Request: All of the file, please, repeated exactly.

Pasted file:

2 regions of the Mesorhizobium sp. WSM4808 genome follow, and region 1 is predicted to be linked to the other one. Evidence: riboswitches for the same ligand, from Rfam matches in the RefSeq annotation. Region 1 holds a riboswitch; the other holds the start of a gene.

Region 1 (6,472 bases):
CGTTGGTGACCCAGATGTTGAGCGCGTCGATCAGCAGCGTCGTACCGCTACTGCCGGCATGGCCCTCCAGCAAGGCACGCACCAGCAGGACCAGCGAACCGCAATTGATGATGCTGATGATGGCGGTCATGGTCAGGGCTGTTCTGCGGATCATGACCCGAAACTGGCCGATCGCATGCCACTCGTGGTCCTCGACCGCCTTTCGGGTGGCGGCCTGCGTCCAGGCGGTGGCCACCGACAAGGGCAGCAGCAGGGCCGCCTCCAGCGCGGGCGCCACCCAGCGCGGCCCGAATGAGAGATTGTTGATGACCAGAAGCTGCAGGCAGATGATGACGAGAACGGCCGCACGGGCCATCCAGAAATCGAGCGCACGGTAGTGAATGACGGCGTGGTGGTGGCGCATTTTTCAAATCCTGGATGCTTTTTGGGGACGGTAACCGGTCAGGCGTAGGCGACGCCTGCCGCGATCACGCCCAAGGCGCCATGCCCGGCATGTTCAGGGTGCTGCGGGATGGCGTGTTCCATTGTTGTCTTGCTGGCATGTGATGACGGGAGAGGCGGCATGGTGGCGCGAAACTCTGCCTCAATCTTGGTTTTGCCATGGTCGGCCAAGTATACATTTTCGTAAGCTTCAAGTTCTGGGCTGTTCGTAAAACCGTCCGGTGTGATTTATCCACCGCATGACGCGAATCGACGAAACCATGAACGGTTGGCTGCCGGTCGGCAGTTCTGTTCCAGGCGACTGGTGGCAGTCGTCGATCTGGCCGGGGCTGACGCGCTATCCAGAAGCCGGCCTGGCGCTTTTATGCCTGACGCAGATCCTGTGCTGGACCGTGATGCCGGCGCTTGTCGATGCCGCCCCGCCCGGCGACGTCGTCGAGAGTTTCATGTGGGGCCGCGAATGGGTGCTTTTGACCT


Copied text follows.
2 regions of the Mesorhizobium sp. WSM4808 genome follow, and region 1 is predicted to be linked to the other one. Evidence: riboswitches for the same ligand, from Rfam matches in the RefSeq annotation. Region 1 holds a riboswitch; the other holds the start of a gene.

Region 1 (6,472 bases):
CGTTGGTGACCCAGATGTTGAGCGCGTCGATCAGCAGCGTCGTACCGCTACTGCCGGCATGGCCCTCCAGCAAGGCACGCACCAGCAGGACCAGCGAACCGCAATTGATGATGCTGATGATGGCGGTCATGGTCAGGGCTGTTCTGCGGATCATGACCCGAAACTGGCCGATCGCATGCCACTCGTGGTCCTCGACCGCCTTTCGGGTGGCGGCCTGCGTCCAGGCGGTGGCCACCGACAAGGGCAGCAGCAGGGCCGCCTCCAGCGCGGGCGCCACCCAGCGCGGCCCGAATGAGAGATTGTTGATGACCAGAAGCTGCAGGCAGATGATGACGAGAACGGCCGCACGGGCCATCCAGAAATCGAGCGCACGGTAGTGAATGACGGCGTGGTGGTGGCGCATTTTTCAAATCCTGGATGCTTTTTGGGGACGGTAACCGGTCAGGCGTAGGCGACGCCTGCCGCGATCACGCCCAAGGCGCCATGCCCGGCATGTTCAGGGTGCTGCGGGATGGCGTGTTCCATTGTTGTCTTGCTGGCATGTGATGACGGGAGAGGCGGCATGGTGGCGCGAAACTCTGCCTCAATCTTGGTTTTGCCATGGTCGGCCAAGTATACATTTTCGTAAGCTTCAAGTTCTGGGCTGTTCGTAAAACCGTCCGGTGTGATTTATCCACCGCATGACGCGAATCGACGAAACCATGAACGGTTGGCTGCCGGTCGGCAGTTCTGTTCCAGGCGACTGGTGGCAGTCGTCGATCTGGCCGGGGCTGACGCGCTATCCAGAAGCCGGCCTGGCGCTTTTATGCCTGACGCAGATCCTGTGCTGGACCGTGATGCCGGCGCTTGTCGATGCCGCCCCGCCCGGCGACGTCGTCGAGAGTTTCATGTGGGGCCGCGAATGGGTGCTTTTGACCT